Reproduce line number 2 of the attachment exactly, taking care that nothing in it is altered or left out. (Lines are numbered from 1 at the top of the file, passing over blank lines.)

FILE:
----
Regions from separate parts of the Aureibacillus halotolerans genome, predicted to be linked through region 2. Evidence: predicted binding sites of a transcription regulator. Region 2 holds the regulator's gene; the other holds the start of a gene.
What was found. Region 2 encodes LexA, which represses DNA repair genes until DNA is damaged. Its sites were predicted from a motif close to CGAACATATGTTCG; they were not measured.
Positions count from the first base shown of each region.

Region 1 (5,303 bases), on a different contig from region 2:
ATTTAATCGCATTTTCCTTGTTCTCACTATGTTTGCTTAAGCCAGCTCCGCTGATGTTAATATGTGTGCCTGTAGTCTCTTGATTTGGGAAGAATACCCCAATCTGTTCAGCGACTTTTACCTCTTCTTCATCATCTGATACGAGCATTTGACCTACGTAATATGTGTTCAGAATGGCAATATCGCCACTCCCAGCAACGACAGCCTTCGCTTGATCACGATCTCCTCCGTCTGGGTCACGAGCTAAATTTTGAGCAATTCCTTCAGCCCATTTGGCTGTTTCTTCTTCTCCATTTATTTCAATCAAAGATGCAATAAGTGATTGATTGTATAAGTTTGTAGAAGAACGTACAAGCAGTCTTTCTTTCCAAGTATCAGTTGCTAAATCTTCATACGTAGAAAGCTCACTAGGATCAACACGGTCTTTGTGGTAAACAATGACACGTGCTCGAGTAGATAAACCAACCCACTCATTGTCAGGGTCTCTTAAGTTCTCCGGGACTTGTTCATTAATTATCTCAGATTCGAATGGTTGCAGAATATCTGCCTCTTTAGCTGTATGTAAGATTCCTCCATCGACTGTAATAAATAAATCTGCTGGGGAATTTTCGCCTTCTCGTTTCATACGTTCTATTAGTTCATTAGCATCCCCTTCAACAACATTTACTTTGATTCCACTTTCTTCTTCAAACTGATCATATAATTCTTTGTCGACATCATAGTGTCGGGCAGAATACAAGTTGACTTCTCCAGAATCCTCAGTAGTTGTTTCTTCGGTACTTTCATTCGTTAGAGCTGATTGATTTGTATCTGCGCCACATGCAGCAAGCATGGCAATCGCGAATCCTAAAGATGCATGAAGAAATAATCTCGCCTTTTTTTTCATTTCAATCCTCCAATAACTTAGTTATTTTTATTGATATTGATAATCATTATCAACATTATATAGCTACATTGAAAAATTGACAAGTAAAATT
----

What was found. Region 2 encodes LexA, which represses DNA repair genes until DNA is damaged. Its sites were predicted from a motif close to CGAACATATGTTCG; they were not measured.